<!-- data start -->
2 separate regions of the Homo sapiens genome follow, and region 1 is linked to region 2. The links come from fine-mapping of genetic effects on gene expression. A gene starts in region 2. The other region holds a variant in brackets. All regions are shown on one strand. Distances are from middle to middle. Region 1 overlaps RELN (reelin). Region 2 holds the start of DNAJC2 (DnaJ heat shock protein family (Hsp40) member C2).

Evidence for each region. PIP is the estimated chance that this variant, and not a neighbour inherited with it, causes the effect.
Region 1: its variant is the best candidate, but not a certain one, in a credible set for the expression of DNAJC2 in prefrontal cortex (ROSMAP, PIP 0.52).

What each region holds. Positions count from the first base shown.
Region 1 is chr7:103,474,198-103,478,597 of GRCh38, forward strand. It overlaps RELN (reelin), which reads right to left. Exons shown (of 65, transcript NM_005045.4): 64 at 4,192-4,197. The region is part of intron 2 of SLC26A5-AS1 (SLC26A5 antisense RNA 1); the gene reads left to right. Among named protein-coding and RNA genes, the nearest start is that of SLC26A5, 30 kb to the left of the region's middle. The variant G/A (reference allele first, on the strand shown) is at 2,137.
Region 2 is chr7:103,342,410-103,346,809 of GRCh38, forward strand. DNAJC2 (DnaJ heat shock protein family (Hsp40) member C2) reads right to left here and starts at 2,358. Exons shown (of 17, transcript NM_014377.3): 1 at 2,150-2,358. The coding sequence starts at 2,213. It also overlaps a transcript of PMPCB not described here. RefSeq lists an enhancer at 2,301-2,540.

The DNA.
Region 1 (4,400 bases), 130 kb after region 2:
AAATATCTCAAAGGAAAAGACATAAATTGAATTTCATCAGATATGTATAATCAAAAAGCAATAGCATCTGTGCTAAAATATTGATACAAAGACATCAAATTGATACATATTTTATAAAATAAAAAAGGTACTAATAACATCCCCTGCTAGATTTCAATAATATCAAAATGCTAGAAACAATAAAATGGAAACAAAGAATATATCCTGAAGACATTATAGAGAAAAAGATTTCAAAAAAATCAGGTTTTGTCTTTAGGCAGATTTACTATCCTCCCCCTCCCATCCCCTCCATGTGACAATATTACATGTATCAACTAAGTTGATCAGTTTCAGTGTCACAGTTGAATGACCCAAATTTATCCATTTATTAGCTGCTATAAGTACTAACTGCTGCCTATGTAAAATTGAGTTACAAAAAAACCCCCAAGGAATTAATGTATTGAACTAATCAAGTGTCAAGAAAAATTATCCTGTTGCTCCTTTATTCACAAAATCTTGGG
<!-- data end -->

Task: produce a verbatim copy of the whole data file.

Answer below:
2 separate regions of the Homo sapiens genome follow, and region 1 is linked to region 2. The links come from fine-mapping of genetic effects on gene expression. A gene starts in region 2. The other region holds a variant in brackets. All regions are shown on one strand. Distances are from middle to middle. Region 1 overlaps RELN (reelin). Region 2 holds the start of DNAJC2 (DnaJ heat shock protein family (Hsp40) member C2).

Evidence for each region. PIP is the estimated chance that this variant, and not a neighbour inherited with it, causes the effect.
Region 1: its variant is the best candidate, but not a certain one, in a credible set for the expression of DNAJC2 in prefrontal cortex (ROSMAP, PIP 0.52).

What each region holds. Positions count from the first base shown.
Region 1 is chr7:103,474,198-103,478,597 of GRCh38, forward strand. It overlaps RELN (reelin), which reads right to left. Exons shown (of 65, transcript NM_005045.4): 64 at 4,192-4,197. The region is part of intron 2 of SLC26A5-AS1 (SLC26A5 antisense RNA 1); the gene reads left to right. Among named protein-coding and RNA genes, the nearest start is that of SLC26A5, 30 kb to the left of the region's middle. The variant G/A (reference allele first, on the strand shown) is at 2,137.
Region 2 is chr7:103,342,410-103,346,809 of GRCh38, forward strand. DNAJC2 (DnaJ heat shock protein family (Hsp40) member C2) reads right to left here and starts at 2,358. Exons shown (of 17, transcript NM_014377.3): 1 at 2,150-2,358. The coding sequence starts at 2,213. It also overlaps a transcript of PMPCB not described here. RefSeq lists an enhancer at 2,301-2,540.

The DNA.
Region 1 (4,400 bases), 130 kb after region 2:
AAATATCTCAAAGGAAAAGACATAAATTGAATTTCATCAGATATGTATAATCAAAAAGCAATAGCATCTGTGCTAAAATATTGATACAAAGACATCAAATTGATACATATTTTATAAAATAAAAAAGGTACTAATAACATCCCCTGCTAGATTTCAATAATATCAAAATGCTAGAAACAATAAAATGGAAACAAAGAATATATCCTGAAGACATTATAGAGAAAAAGATTTCAAAAAAATCAGGTTTTGTCTTTAGGCAGATTTACTATCCTCCCCCTCCCATCCCCTCCATGTGACAATATTACATGTATCAACTAAGTTGATCAGTTTCAGTGTCACAGTTGAATGACCCAAATTTATCCATTTATTAGCTGCTATAAGTACTAACTGCTGCCTATGTAAAATTGAGTTACAAAAAAACCCCCAAGGAATTAATGTATTGAACTAATCAAGTGTCAAGAAAAATTATCCTGTTGCTCCTTTATTCACAAAATCTTGGG